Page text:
The much higher than normal losses in July 2020 had pushed the actual value below the red long-term linear trend line, where it remains in August and in September. The difference of the actual month from that trend line is -1.01 M km² (calculated from the linear trend line this September should have been at 4.94 M km²).
The slope of the long-term linear trend line has become again steeper by two digits (-0.0555 instead of -0.0553).

See attached graph. Click to enlarge.

18
Arctic sea ice / Re: When will the Arctic Go Ice Free?
« on: October 09, 2020, 09:18:02 PM »
It is time for the monthly update of my extrapolation when the extent [Ausdehnung], volume [Volumen], thickness [Dicke] and area [Fläche] will reach zero. The extrapolation occured linearly and by a logarithmic function; the latter one almost constantly resulting in earlier times (valid for volume and thickness, not for extent and area in the winter months). The September value now includes 2020.
Volume and thickness in September 2020 are (slightly) above the long term trend lines, area lies almost at the long term trend line, whereas extent dips slightly below it. The "BOE numbers" did not change relevantly compared to September 2019. Interestingly my linear extrapolation for volume matches zero in 2032, which is in line with postings of other members in this thread some days ago.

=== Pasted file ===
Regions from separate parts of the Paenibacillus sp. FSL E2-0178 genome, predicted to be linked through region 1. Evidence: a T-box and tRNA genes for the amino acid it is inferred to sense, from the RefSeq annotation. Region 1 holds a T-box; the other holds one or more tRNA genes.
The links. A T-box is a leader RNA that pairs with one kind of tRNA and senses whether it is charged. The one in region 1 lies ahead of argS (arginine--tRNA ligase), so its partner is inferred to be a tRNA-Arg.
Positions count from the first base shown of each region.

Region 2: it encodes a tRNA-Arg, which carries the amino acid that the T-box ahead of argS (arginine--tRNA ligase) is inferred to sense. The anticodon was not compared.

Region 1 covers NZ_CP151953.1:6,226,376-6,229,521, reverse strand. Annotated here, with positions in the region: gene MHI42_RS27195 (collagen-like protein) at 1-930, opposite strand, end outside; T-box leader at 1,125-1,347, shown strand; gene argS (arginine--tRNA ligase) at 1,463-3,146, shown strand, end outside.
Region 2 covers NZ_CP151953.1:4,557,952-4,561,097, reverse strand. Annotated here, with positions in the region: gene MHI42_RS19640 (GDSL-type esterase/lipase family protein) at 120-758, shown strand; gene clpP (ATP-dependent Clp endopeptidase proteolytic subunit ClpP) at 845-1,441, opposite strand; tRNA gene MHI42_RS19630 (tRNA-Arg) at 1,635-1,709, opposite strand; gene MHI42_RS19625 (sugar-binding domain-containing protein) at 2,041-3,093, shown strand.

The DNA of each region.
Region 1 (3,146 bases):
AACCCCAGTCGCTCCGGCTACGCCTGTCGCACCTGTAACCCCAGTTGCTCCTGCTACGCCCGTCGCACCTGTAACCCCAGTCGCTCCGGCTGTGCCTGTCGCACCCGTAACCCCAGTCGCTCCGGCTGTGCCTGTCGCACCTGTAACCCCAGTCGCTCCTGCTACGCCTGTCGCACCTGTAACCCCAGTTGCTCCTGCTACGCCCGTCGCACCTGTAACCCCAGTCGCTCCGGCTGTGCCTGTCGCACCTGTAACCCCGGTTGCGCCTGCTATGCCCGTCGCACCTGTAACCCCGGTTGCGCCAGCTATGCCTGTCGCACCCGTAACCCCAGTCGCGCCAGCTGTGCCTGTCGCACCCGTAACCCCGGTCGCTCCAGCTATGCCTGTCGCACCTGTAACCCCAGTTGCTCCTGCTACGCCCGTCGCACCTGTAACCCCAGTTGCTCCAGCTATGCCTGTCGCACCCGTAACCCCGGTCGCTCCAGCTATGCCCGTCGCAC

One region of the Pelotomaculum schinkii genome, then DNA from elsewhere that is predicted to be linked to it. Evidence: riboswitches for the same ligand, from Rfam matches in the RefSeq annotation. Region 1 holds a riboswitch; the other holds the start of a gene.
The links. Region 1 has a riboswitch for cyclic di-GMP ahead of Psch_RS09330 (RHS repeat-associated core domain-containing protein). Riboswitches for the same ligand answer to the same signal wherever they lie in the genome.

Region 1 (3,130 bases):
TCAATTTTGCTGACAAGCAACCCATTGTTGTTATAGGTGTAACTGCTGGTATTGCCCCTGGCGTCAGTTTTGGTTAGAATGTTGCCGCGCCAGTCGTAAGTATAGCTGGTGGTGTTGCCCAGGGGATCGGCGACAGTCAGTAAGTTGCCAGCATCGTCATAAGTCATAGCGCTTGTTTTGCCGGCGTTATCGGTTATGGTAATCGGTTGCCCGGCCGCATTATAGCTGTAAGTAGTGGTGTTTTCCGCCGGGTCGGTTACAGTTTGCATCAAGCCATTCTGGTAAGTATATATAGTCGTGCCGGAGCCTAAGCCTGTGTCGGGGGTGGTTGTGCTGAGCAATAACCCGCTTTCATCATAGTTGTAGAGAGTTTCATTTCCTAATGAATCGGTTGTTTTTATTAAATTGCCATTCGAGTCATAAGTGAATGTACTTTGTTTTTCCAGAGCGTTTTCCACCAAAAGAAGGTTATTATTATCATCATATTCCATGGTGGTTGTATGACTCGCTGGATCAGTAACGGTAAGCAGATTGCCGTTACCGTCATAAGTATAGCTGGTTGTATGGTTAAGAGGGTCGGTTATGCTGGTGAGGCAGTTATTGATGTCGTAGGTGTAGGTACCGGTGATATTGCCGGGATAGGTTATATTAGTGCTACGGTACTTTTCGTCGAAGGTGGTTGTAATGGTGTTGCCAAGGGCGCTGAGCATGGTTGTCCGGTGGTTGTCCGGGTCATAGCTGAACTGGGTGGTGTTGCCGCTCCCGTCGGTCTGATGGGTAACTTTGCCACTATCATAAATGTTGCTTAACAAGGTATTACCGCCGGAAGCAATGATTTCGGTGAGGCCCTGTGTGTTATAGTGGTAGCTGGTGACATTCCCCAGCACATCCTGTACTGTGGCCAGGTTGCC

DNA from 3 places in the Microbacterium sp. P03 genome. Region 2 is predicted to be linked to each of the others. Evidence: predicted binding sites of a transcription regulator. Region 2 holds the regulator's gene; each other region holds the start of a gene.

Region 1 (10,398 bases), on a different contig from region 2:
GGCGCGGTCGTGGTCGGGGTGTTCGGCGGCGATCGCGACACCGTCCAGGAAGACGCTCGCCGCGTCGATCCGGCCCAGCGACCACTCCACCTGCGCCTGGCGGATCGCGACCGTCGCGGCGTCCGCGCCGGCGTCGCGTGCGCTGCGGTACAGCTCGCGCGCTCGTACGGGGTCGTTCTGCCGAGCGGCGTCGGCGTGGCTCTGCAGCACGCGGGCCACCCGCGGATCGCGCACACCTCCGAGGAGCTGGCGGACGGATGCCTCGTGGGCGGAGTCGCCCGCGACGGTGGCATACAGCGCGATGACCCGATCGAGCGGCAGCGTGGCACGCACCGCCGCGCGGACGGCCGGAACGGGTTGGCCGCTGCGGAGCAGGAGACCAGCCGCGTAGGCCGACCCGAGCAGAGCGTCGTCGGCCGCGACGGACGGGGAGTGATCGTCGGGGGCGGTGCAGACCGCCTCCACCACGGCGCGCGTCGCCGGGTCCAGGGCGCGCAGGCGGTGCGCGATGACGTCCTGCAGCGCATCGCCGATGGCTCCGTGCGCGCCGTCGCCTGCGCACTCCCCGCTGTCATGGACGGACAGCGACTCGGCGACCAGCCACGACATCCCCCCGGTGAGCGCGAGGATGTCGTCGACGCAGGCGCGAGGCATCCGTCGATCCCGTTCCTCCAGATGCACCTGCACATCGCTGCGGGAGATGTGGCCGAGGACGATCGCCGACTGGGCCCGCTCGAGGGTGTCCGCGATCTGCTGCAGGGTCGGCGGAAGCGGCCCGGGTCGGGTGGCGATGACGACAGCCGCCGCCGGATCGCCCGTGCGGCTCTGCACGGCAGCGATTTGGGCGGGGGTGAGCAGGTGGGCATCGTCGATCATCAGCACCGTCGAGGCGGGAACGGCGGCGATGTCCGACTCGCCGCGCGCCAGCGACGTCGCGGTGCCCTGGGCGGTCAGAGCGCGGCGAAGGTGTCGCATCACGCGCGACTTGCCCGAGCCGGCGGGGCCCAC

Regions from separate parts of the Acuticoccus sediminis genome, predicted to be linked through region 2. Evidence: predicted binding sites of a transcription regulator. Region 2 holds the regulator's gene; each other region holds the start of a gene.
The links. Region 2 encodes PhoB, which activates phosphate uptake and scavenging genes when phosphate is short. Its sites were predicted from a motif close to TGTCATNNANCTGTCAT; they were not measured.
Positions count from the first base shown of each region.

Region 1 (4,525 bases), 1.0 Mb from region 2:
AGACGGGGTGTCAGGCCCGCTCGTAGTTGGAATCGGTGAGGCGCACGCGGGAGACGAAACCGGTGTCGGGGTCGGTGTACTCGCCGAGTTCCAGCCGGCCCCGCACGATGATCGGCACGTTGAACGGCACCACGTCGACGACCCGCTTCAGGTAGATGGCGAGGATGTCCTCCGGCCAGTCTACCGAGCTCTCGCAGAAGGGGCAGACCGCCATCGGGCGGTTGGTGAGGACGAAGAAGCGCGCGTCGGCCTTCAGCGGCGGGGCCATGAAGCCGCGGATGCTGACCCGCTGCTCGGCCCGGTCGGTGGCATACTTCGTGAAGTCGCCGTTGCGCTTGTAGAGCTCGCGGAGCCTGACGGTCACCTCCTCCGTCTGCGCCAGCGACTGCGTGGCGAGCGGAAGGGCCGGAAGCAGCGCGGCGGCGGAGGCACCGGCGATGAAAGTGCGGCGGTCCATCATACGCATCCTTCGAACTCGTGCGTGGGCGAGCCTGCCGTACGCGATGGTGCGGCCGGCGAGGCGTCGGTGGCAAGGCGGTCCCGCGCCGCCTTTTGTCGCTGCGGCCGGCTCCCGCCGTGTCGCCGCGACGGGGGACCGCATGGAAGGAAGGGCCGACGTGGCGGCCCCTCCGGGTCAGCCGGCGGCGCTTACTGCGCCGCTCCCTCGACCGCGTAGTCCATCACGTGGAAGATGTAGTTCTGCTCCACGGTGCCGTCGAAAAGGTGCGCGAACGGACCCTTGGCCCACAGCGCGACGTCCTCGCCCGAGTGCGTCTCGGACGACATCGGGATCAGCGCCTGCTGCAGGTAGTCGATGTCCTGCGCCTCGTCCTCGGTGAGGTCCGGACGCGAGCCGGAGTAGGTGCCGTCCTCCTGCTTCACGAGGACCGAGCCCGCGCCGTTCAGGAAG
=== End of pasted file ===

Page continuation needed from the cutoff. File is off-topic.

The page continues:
The order (earlier → later BOE) generally is volume < thickness < area < extent.

Please note that this is not a forecast but a trend!
See attached table, now widened to see the linear function value (y-AA) at t = 0. stg = slope.

Click to enlarge it.

19
Arctic sea ice / Re: Global sea ice area and extent data
« on: October 08, 2020, 10:04:33 PM »
We are again more than 2 M km² below the 2000s average.

I checked JAXA and found that the last day of global sea ice extent higher than the 2000s average was December 3rd of 2015.

20
Arctic sea ice / Re: September predictions challenge 2020
« on: October 08, 2020, 10:01:30 PM »
All of my bets were one bin too high (takin' the lower PIOMAS volume as a reference). I early went for high confidence which gives me 3*2 = 6 points for each month, totaling 18 points in the end.

21
Antarctica / Re: Pine Island Glacier (PIG) Calving and Discussion
« on: October 08, 2020, 07:12:44 PM »
Thank you paolo for the SWT update.

I also mentioned the "ZoD" and its growth, now better called "DZ", in the western part of the SWT, close to the ice rise, in a posting last melting season.